One Woman’s Success with Surgery
The only thing Sarah Clauss has given up because of Charcot-Marie-Tooth (CMT) is waterskiing. “I live on the lake so I attempted waterskiing but…,” jokes the 25 year old, Lake Wallenpaupack, Pennsylvania resident, “it wasn’t pretty.” Instead she enjoys boating and swimming. She also keeps busy as stage manager at The Ritz Company Playhouse, the local community dinner theater. In addition Clauss, a Penn State graduate works full-time as a project manager specializing in design work at her dad’s business, Clauss Construction Company.
But, life hasn’t always been this easy. Clauss has endured seven surgeries over the past dozen years to cope with the effects of CMT. As it has been for many people, her diagnosis of CMT came as a surprise. “I was always clumsy growing up. In eighth grade I was out of school for a week with the flu. When I went back to gym class, I couldn’t run anymore. I kept falling.” Her uncle, a podiatrist, noticed that she was developing high arches and her feet were deforming. She went to a neurologist for testing and, at 13 years old, was diagnosed with CMT. No one else in her family, which includes two older siblings, has CMT.
The neurologist painted a grim future telling her parents to modify their home to be wheelchair accessible. He said Clauss wouldn’t “dance at her prom or walk at graduation.”
Following that appointment, her parents researched to learn everything they could about CMT. In August 2001, Clauss was at The Charcot-Marie-Tooth Center at Johns Hopkins Hospital in Baltimore, MD. Her first surgery involved realignment of both heels, flattening of her feet and tendon transfers. She spent five weeks unable to put any weight on her feet followed by five weeks in casts. Her recuperation lasted from August through December. Clauss admits, “It was tough to go through but I kind of went with the flow.” Between the surgery and physical therapy Clauss spent the first year of high school in a wheelchair. “Can you imagine that?” she laughs. “My brother, Bill, was my defender.”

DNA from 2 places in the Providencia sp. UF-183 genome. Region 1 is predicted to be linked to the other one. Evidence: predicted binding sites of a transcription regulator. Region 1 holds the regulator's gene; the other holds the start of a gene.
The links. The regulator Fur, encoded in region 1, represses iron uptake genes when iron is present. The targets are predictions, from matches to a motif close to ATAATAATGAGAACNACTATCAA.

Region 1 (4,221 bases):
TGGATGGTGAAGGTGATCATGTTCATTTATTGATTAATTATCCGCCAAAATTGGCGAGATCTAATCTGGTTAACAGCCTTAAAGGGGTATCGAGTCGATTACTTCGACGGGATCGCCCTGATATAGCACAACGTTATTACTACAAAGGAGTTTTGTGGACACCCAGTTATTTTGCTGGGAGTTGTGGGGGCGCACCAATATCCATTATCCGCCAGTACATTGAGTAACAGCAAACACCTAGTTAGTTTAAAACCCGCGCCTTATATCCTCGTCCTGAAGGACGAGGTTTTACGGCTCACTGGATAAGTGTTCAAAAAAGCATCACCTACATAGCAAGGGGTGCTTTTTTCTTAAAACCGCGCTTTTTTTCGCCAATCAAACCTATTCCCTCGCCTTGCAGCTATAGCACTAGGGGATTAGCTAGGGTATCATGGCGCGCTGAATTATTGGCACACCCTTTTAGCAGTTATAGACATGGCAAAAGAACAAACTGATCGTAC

Two years later, Clauss had surgery again, this time to straighten hammertoes. She endured another round of five weeks non-weight bearing and five weeks in casts. As difficult and painful as it was, Clauss was pleased with the results. “When I was finally able to walk, I could go further and I felt I walked safer.” Best of all, she danced at her prom and walked at high school and college graduations!
Over the next few years Clauss had reconstruction done on each knee. Once her legs and feet were stable she had surgery done on her hands. One hand at a time, her surgeons transferred tendons, finger to thumb or pinky to straighten her hands and aid in gripping. Recovery for each hand was four months. She insists the results were worth it. “Things are so much better than before. I can open water bottles and turn keys in locks again.”
Clauss is extremely grateful to her parents for helping her through those tough recoveries. “My parents were so helpful. They did anything they could to make those times better.” Among the many people Clauss appreciates for getting her through are her physical therapists. “I have amazing physical therapists, Christie Kennedy Augustine and Michael Augustine of No Limits Physical Therapy and Jennifer Wisniewski of Working Hands Therapy, both in Holley, PA. I do maintenance programs with them now.” In addition, Clauss exercises on a recumbent bike about three times a week. “I definitely understand the benefits of exercising in keep up my strength and flexibility.”
While she also understands that surgery is not for everybody, Clauss says, “I would encourage anyone who has CMT to investigate how it [surgery] might be an option.” Any time she needs a reminder of her strength and fortitude, Clauss needs only to look around her bedroom. Hanging on the walls are her casts. As she says, “they are my badges of honor.”